India, Canada cooperate on inquiry into activities of pro-Khalistan activist
India is confident of securing cooperation of Canadian law enforcement authorities in the ongoing investigation into the activities of pro-Khalistan Canadian resident Hardeep Singh Nijjar.
An Indian official confirmed that Nijjar was among those focused upon during discussions with Canadian law enforcement when a two-member team of Indias’ National Investigation Agency (NIA) visited Ottawa in early November.
“Material” related to Nijjar’s activities were shared with the Canadian interlocutors and the NIA was assured of cooperation.
The NIA team was in Ottawa at the invitation of the Royal Canadian Mounted Police (RCMP) and also held meetings with the International Crime and Counter-terrorism Bureau of Global Affairs Canada and with senior officials from the International Affairs Division of Public Safety Canada.
At the time, a release issued by India’s high commission in Ottawa noted the visit was intended, among other matters, to ensure “better coordinating investigation against entities and individuals suspected of terrorism and to discuss other criminal matters”.
India had also sought the listing of the separatist group Sikhs for Justice (SFJ) as a terrorist entity by Canada. Nijjar, originally from Jalandhar and a resident of Surrey in British Columbia, is SFJ’s principal figure in Canada.
Perhaps not coincidentally, days after the NIA team returned to India, the agency filed a chargesheet against Nijjar before a special court in New Delhi, under the Indian Penal Code and the Unlawful Activities (Prevention) Act, related to planning terror acts in India.
Nijjar and the SFJ have denied any involvement in terrorism though they openly support secession and are behind the non-binding Punjab Referendum, which is currently in progress. SFJ’s legal counsel Gurpatwant Pannun told the Hindustan Times India was “using charges of terrorism” against Nijjar as “a weapon to stop him from promoting Khalistan Referendum Campaign in Punjab”.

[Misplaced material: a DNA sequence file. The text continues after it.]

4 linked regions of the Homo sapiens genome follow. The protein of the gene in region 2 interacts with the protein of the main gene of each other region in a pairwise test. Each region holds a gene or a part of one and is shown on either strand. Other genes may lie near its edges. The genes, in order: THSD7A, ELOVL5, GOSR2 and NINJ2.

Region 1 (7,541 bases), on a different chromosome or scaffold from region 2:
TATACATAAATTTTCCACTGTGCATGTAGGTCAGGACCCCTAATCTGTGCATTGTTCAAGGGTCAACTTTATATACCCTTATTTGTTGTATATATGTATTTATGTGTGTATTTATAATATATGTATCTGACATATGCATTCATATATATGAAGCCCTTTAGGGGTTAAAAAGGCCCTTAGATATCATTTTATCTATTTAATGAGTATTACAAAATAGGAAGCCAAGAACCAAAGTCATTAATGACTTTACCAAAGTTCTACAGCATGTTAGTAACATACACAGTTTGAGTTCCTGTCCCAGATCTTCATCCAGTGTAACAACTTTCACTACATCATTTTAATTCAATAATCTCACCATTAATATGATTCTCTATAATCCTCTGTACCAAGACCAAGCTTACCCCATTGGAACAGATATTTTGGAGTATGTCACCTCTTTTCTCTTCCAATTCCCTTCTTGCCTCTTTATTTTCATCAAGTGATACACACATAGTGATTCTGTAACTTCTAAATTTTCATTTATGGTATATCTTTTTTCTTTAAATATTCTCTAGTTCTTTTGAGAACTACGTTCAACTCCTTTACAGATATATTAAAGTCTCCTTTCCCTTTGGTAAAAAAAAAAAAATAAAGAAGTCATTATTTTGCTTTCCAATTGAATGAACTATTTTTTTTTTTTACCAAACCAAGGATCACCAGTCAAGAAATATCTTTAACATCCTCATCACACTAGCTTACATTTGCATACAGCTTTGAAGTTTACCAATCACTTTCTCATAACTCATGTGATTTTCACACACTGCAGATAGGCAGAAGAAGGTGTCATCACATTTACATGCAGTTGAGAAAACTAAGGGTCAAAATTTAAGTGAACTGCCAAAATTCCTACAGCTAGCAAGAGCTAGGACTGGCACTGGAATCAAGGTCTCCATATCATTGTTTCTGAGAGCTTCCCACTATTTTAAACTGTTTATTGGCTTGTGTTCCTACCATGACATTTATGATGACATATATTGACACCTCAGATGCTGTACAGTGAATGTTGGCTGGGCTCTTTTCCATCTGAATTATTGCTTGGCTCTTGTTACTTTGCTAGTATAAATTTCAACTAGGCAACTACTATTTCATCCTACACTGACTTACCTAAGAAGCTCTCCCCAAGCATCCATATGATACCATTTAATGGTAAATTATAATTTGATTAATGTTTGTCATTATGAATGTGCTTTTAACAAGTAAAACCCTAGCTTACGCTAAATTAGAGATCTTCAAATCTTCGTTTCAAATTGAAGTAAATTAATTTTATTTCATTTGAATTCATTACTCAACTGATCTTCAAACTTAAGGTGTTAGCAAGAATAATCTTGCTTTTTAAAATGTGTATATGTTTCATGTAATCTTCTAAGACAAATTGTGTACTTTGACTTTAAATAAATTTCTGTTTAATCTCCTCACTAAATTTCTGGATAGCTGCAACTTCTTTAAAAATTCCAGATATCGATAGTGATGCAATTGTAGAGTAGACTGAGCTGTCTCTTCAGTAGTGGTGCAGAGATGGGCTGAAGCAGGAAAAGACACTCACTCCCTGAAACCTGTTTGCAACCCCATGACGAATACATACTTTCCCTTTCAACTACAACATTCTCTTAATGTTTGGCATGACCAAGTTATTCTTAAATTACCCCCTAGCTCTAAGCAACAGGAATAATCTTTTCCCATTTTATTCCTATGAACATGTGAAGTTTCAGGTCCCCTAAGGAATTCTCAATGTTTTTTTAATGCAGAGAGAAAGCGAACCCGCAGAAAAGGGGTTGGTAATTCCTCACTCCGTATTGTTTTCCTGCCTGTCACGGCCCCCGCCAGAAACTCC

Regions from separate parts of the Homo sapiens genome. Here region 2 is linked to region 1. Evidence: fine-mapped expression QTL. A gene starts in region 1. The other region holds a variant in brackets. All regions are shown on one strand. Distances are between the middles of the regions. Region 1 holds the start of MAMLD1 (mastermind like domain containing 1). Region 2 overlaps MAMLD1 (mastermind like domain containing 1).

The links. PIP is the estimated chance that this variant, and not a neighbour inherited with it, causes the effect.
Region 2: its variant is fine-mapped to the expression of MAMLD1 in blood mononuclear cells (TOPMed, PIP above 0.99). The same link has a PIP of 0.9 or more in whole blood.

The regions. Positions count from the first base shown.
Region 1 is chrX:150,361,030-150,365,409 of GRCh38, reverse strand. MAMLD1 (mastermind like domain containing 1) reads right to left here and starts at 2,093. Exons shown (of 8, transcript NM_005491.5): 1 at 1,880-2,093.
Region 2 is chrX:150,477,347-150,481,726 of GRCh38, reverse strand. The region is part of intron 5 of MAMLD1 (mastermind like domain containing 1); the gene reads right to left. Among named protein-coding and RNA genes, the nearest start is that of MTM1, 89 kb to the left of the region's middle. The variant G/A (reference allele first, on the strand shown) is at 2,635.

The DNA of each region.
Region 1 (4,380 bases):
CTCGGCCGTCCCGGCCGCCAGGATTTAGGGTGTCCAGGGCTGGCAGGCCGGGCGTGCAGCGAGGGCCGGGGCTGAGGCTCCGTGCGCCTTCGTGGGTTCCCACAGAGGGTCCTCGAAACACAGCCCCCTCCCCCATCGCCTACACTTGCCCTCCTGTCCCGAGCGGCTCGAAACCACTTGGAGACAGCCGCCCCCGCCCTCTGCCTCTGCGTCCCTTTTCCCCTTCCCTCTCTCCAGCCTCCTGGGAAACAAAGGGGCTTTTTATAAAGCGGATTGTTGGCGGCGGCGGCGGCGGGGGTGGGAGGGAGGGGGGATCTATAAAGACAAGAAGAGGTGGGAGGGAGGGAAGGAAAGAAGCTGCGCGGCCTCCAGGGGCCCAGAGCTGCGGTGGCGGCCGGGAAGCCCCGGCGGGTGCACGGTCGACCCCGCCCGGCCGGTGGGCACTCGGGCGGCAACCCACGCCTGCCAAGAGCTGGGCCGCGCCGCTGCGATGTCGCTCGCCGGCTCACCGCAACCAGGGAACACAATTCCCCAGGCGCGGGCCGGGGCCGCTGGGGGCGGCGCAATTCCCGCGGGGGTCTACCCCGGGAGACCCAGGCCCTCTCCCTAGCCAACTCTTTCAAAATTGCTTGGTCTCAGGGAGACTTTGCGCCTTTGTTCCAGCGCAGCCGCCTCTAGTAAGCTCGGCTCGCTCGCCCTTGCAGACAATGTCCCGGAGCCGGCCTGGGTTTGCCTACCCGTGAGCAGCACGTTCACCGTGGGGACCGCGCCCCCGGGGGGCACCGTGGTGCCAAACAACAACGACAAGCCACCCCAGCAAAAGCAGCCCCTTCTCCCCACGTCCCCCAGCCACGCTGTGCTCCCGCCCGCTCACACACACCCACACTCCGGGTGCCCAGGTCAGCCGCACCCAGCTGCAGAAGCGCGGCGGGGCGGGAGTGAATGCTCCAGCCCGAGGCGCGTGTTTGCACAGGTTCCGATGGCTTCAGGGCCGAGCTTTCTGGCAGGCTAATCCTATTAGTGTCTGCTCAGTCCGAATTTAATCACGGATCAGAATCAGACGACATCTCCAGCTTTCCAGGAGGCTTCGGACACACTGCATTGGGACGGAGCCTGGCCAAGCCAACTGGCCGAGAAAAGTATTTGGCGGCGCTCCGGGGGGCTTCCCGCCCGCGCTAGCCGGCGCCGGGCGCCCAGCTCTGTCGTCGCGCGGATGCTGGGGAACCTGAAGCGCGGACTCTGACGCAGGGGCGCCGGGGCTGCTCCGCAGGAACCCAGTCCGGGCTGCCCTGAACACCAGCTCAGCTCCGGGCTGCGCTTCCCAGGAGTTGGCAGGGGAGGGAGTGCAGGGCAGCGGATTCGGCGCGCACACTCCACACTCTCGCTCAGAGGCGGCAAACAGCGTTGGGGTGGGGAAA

He also said their lawyers were “preparing to seek records from (the Justin) Trudeau government about the meeting between NIA and Canadian law enforcement”.
Two Indo-Canadian academics, working on research to advance the betterment of mankind, have been honoured with one of the country's most prestigious awards, the Order of Canada. Their names were in the list published by the office of the governor-general of Canada Mary Simon. Both have been invested (as the bestowal of the awards is described) into the Order as a Member. They are professors Ajay Agrawal and Parminder Raina.
The world's richest person, Elon Musk, has not tweeted in about 10 days and it can't go unnoticed. The 51-year-old business tycoon has 100 million followers on the microblogging site, which he is planning to buy. Since April, he has been making headlines for the $44 billion deal and his comments and concerns about the presence of a large number of fake accounts on Twitter.
The Taliban's reclusive supreme leader Haibatullah Akhundzada joined a large gathering of nationwide religious leaders in Kabul on Friday, the state news agency said, adding he would give a speech. The Taliban's state-run Bakhtar News Agency confirmed the reclusive leader, who is based in the southern city of Kandahar, was attending the meeting of more than 3,000 male participants from around the country, aimed at discussing issues of national unity.
As the country prepares to celebrate the 155th anniversary of the formation of the Canadian Confederation, Canada Day, the traditional centre of festivities, Parliament Hill in Ottawa, will be off limits as protesters linked to the Freedom Convoy begin gathering in the capital for the long weekend. Various events have been listed by protesters including a march to Parliament Hill on Friday.
Quicked is empty for story with id 101656645778593